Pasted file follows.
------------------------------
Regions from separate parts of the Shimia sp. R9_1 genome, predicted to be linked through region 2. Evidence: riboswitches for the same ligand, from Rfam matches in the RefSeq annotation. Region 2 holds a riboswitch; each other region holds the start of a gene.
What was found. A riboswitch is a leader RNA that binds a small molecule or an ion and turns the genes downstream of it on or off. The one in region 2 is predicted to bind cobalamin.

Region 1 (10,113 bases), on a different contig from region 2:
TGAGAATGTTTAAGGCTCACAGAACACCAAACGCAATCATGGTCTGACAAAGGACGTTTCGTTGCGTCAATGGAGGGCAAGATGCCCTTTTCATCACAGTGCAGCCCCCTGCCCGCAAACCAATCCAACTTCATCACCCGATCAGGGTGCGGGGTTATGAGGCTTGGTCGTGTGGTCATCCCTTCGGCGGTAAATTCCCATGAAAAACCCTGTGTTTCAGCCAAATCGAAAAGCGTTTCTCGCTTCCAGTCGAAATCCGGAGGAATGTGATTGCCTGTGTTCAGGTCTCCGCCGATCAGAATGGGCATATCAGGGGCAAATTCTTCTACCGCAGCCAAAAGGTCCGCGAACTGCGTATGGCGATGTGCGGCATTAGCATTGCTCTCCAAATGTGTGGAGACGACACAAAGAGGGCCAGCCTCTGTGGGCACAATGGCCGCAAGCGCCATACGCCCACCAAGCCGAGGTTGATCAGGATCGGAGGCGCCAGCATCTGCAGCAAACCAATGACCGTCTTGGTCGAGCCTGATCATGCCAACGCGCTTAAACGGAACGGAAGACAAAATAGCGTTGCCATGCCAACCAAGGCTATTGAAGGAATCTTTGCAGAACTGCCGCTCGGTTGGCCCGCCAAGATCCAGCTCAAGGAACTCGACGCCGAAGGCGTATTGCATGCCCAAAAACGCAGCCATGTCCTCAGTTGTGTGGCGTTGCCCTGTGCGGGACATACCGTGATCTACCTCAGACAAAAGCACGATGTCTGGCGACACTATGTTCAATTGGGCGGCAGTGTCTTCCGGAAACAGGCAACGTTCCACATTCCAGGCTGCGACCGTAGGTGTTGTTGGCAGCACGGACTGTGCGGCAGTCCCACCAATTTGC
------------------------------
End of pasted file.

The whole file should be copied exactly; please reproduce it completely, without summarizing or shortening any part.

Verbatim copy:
Regions from separate parts of the Shimia sp. R9_1 genome, predicted to be linked through region 2. Evidence: riboswitches for the same ligand, from Rfam matches in the RefSeq annotation. Region 2 holds a riboswitch; each other region holds the start of a gene.
What was found. A riboswitch is a leader RNA that binds a small molecule or an ion and turns the genes downstream of it on or off. The one in region 2 is predicted to bind cobalamin.

Region 1 (10,113 bases), on a different contig from region 2:
TGAGAATGTTTAAGGCTCACAGAACACCAAACGCAATCATGGTCTGACAAAGGACGTTTCGTTGCGTCAATGGAGGGCAAGATGCCCTTTTCATCACAGTGCAGCCCCCTGCCCGCAAACCAATCCAACTTCATCACCCGATCAGGGTGCGGGGTTATGAGGCTTGGTCGTGTGGTCATCCCTTCGGCGGTAAATTCCCATGAAAAACCCTGTGTTTCAGCCAAATCGAAAAGCGTTTCTCGCTTCCAGTCGAAATCCGGAGGAATGTGATTGCCTGTGTTCAGGTCTCCGCCGATCAGAATGGGCATATCAGGGGCAAATTCTTCTACCGCAGCCAAAAGGTCCGCGAACTGCGTATGGCGATGTGCGGCATTAGCATTGCTCTCCAAATGTGTGGAGACGACACAAAGAGGGCCAGCCTCTGTGGGCACAATGGCCGCAAGCGCCATACGCCCACCAAGCCGAGGTTGATCAGGATCGGAGGCGCCAGCATCTGCAGCAAACCAATGACCGTCTTGGTCGAGCCTGATCATGCCAACGCGCTTAAACGGAACGGAAGACAAAATAGCGTTGCCATGCCAACCAAGGCTATTGAAGGAATCTTTGCAGAACTGCCGCTCGGTTGGCCCGCCAAGATCCAGCTCAAGGAACTCGACGCCGAAGGCGTATTGCATGCCCAAAAACGCAGCCATGTCCTCAGTTGTGTGGCGTTGCCCTGTGCGGGACATACCGTGATCTACCTCAGACAAAAGCACGATGTCTGGCGACACTATGTTCAATTGGGCGGCAGTGTCTTCCGGAAACAGGCAACGTTCCACATTCCAGGCTGCGACCGTAGGTGTTGTTGGCAGCACGGACTGTGCGGCAGTCCCACCAATTTGC